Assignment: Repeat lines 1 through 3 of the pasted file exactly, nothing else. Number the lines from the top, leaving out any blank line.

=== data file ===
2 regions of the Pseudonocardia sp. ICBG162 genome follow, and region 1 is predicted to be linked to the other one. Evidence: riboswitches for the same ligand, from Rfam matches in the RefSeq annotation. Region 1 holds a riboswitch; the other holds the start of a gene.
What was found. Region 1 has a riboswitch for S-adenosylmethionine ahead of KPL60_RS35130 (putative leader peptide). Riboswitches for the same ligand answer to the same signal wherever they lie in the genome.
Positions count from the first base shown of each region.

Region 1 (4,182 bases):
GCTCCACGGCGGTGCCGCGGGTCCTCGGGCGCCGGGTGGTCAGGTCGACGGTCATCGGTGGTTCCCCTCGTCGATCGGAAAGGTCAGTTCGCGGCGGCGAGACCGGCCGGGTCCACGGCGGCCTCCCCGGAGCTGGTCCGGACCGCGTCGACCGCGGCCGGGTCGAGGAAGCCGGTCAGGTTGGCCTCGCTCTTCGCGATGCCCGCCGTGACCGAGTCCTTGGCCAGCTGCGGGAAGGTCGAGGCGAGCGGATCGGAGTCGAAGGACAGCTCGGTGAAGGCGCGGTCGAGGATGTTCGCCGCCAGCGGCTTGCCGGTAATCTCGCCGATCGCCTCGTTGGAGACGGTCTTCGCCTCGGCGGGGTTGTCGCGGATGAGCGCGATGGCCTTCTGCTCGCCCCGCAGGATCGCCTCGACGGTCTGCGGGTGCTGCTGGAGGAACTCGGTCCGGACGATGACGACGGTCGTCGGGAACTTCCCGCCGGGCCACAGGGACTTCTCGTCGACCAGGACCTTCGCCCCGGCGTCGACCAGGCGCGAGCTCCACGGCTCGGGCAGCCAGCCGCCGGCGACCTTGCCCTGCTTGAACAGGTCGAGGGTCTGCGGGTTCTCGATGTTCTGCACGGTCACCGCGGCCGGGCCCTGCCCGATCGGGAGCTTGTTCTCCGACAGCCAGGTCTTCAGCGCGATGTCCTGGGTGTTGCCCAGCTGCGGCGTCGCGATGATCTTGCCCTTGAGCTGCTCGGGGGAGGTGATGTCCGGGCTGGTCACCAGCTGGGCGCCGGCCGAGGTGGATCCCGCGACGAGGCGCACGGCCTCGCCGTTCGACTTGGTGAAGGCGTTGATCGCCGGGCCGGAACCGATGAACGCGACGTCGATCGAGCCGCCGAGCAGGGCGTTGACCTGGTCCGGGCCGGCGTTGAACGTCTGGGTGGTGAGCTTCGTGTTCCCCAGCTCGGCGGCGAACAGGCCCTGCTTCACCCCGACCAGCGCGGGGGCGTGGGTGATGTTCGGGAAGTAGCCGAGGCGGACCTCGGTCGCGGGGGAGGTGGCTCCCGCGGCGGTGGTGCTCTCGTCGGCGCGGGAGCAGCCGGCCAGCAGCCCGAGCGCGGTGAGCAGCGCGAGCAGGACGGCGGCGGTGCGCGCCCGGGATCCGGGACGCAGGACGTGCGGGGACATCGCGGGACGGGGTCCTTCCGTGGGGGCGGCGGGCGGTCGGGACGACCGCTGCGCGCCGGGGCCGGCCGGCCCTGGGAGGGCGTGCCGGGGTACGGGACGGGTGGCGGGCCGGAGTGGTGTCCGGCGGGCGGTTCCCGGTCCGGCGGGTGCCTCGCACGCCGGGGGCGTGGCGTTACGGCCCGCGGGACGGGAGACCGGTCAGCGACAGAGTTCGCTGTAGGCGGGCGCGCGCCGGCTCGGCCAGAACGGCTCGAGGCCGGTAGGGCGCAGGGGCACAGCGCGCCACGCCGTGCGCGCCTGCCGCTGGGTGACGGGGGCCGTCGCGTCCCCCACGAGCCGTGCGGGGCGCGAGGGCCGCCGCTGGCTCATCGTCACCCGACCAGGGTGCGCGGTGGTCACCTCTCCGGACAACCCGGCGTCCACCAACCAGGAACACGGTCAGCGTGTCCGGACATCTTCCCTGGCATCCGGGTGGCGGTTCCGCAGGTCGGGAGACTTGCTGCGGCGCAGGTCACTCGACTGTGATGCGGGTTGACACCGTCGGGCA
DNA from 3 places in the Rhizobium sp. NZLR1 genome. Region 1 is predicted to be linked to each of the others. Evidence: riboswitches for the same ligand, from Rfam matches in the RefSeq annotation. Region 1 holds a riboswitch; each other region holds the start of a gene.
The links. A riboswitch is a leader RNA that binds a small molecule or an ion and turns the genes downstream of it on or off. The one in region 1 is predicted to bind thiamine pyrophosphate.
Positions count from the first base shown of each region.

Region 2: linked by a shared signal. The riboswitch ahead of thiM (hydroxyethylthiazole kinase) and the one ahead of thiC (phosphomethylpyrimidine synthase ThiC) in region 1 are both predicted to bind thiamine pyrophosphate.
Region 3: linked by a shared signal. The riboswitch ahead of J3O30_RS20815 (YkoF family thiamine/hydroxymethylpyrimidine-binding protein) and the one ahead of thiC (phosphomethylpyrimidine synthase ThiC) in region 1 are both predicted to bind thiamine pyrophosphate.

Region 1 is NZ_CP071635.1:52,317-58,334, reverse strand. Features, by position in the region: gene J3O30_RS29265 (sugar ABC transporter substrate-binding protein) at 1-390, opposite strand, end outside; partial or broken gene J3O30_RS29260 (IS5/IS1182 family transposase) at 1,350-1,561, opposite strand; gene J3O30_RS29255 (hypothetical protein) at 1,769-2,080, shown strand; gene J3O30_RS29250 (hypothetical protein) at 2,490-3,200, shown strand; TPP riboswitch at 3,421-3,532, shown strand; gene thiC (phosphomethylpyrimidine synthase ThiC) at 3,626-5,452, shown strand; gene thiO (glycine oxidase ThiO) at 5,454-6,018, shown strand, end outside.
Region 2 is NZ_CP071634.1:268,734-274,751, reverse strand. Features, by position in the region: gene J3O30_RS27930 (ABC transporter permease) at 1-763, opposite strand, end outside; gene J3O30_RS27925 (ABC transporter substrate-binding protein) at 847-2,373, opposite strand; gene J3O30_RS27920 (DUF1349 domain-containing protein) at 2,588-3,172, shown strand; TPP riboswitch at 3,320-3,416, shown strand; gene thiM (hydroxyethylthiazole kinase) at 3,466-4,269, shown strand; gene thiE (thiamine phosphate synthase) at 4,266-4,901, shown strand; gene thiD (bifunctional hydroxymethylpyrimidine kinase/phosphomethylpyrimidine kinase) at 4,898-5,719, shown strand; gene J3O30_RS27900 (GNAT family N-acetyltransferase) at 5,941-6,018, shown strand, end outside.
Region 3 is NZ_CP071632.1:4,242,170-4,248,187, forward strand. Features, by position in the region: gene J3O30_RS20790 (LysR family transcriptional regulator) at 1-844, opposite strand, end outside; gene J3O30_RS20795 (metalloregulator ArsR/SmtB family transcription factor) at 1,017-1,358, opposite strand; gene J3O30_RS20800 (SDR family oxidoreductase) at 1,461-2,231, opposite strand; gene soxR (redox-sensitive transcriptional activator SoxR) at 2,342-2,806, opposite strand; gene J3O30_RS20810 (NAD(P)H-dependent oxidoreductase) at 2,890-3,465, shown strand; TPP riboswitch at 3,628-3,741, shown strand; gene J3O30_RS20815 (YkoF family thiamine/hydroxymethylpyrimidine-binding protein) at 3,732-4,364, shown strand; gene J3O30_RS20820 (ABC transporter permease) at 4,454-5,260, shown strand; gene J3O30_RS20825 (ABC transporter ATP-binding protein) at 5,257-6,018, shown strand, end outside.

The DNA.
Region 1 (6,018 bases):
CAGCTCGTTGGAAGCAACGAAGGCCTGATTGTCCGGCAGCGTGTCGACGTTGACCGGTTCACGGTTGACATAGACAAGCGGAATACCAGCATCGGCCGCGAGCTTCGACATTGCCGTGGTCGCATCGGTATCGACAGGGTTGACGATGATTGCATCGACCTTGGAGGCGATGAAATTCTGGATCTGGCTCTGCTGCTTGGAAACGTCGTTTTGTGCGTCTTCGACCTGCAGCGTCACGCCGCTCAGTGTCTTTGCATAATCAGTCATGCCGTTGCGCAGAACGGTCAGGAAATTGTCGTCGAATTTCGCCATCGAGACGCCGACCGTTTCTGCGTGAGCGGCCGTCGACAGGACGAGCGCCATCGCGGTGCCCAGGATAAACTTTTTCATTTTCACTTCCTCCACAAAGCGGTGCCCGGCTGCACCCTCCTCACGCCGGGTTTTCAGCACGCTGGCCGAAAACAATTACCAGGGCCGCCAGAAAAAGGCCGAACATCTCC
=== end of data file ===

2 regions of the Pseudonocardia sp. ICBG162 genome follow, and region 1 is predicted to be linked to the other one. Evidence: riboswitches for the same ligand, from Rfam matches in the RefSeq annotation. Region 1 holds a riboswitch; the other holds the start of a gene.
What was found. Region 1 has a riboswitch for S-adenosylmethionine ahead of KPL60_RS35130 (putative leader peptide). Riboswitches for the same ligand answer to the same signal wherever they lie in the genome.
Positions count from the first base shown of each region.